I’ve been taking a holiday from writing of late. It all started with my knee surgery and recovery – then my life was so focused on pain management (knee replacements are not for the shy of pain, and two at once made it quite an intensive focus for a time) and then the resultant MS flare-up afterwards that I couldn’t think in a straight line. Everything was pointed toward getting my knees better.
I’ve missed writing. I haven’t been able to do it, and it is like a missing tooth, an empty space that my tongue goes to again and again. But trying to pull words out of my head via my increasingly untrustworthy fingers was impossible.
But I long for it. I went to New York City, feasted my eyes on characters who wanted a story, from the sad Italian guard at St. Patrick’s with the too long pants, to the bejewelled lady on the bus who insisted I “must” go to the Frick, to the surly waiter at McSorley’s who shouted “It’s your lucky day!” Everywhere I went, I spoke to people, driving my travel companion mad, no doubt. But everyone had a story, or conjured up stories in my head. Even the sculptures in the Met spoke to me, told me of the lives of the sculptors or the models, murmured tales of strength and suffering.
All inspiring, but my longing for writing hit me when I got back from my trip and ran flat against tragedy. Horrible, gut-wrenching tragedy of a life gone awry, of people damaged beyond belief through the great evil of one man and the world around them. World damaging disasters that crushed many in their wake hit, too, wars, poverty, despair.
You see, in a story writ by me, I can create the characters. I can make them flawed and I can make them suffer. I can wreak revenge. I can offer hope. For better or worse, my characters often misbehave and I have to adjust the story to fit that bit of personality or experience they kept hidden from me. But overall, if I find the situation unbearable, I can “bearable” it. I can add heroism in tales of darkness. Or I can toss the story in a bin, let it go without a backward glance.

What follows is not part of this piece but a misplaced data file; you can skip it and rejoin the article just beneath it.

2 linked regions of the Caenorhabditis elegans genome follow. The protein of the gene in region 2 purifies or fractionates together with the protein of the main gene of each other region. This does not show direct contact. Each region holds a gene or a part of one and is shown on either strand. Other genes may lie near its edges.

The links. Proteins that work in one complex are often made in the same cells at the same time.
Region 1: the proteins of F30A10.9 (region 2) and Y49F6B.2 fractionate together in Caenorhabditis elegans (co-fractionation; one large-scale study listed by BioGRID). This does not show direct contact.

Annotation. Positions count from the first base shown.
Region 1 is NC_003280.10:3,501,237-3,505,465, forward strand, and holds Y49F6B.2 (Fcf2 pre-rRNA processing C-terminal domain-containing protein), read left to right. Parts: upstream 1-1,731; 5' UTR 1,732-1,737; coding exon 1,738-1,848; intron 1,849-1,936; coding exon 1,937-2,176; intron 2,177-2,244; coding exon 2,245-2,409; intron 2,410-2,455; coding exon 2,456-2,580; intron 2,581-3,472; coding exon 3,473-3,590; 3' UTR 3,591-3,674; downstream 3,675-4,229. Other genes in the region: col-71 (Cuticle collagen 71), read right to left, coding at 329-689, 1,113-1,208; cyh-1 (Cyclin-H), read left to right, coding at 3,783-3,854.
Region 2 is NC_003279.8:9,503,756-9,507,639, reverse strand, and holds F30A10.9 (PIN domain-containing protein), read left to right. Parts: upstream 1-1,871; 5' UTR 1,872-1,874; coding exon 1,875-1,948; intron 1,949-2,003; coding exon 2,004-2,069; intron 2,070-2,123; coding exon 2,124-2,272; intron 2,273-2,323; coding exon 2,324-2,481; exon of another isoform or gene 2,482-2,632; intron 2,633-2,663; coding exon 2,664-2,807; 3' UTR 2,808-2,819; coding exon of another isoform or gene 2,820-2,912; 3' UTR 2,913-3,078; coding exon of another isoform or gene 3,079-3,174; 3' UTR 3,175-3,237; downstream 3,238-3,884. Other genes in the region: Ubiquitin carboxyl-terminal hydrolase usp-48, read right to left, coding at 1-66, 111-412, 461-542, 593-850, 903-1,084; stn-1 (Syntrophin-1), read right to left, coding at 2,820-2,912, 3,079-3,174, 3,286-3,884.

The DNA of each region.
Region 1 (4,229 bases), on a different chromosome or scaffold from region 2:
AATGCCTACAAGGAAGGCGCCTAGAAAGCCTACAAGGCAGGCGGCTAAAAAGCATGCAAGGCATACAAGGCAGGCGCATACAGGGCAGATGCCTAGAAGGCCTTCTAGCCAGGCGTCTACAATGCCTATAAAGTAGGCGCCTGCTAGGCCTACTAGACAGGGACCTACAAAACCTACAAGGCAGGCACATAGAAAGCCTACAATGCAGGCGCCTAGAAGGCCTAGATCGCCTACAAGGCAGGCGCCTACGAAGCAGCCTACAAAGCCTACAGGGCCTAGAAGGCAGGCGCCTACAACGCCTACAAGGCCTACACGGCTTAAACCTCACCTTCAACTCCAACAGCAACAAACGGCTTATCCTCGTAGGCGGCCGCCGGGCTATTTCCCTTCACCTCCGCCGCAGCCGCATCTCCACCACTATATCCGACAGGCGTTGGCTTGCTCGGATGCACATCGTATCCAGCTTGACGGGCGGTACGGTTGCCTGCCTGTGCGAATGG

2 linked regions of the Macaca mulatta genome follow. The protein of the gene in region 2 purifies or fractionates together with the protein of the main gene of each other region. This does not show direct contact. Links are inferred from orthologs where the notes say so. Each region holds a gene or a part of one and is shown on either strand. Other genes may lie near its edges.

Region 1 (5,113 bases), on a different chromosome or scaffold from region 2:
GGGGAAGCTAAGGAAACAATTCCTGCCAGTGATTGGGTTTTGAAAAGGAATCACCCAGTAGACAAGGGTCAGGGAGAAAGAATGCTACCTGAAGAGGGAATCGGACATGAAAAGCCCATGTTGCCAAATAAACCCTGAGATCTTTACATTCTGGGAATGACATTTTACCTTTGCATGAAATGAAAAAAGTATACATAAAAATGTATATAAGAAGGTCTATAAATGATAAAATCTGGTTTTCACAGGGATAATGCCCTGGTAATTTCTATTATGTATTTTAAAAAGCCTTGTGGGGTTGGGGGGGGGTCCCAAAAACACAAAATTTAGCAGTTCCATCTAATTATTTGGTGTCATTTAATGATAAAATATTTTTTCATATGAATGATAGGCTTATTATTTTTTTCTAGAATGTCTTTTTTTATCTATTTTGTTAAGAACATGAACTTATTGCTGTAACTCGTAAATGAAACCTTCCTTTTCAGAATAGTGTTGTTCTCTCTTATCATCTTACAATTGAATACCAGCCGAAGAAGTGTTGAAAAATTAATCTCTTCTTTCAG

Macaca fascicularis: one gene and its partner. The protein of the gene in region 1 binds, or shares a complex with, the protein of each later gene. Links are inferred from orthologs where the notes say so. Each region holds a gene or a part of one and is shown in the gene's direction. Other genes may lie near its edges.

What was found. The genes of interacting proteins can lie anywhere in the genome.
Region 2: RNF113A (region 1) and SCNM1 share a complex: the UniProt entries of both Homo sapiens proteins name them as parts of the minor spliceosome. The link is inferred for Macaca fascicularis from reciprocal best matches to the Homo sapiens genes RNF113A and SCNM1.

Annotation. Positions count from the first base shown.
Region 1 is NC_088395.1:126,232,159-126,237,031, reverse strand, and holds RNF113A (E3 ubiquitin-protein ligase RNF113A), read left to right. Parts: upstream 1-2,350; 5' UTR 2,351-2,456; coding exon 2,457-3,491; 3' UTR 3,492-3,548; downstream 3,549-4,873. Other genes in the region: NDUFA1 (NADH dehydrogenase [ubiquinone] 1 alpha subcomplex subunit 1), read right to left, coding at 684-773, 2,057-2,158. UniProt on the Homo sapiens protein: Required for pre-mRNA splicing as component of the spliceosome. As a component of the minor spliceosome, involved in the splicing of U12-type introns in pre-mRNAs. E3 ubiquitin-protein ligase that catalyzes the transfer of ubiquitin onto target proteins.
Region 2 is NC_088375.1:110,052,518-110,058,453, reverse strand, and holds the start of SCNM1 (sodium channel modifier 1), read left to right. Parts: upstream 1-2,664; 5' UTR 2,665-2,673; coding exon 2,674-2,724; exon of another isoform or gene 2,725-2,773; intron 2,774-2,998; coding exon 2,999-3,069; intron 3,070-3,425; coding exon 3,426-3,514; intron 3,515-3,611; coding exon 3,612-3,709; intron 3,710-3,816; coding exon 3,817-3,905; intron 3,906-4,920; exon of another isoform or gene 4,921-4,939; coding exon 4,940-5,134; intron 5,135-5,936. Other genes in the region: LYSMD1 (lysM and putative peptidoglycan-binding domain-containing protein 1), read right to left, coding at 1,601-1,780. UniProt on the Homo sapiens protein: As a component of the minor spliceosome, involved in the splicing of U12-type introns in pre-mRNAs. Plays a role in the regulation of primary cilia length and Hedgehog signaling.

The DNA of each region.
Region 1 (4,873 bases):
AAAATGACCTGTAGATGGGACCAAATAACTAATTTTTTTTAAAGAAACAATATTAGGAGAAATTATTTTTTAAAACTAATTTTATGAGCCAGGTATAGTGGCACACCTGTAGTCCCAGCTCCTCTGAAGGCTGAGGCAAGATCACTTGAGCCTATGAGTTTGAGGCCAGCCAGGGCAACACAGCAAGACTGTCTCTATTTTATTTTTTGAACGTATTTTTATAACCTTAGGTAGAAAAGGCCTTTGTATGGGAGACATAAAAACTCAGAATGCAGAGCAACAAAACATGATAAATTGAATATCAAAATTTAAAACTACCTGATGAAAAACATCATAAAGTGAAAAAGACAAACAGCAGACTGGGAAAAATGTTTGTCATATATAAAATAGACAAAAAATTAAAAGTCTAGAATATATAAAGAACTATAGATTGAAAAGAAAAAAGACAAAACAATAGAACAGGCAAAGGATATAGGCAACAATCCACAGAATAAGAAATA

In life, though, we have no control over the narrative. We watch other’s stories, feel their pain, are inadequate to the task of changing anything. We can rewrite our own story, yes, but bits of the past are left sticking out like burrs or sticky left-over pieces of chewed gum clinging to our hair. We toss our heads in the breeze, feeling our thoughts blow away, only to find our hands are enwebbed in our hair, trapped.
So when I meet tragedy (and oh golly there’s a lot of it these days), I yearn for the comfort and safety of the page, where I can step safely into a pretend world, either by reading it or writing it. That world can be stopped as easily as closing the computer or shutting the cover of the book. Would that we could stop real tragedies so easily.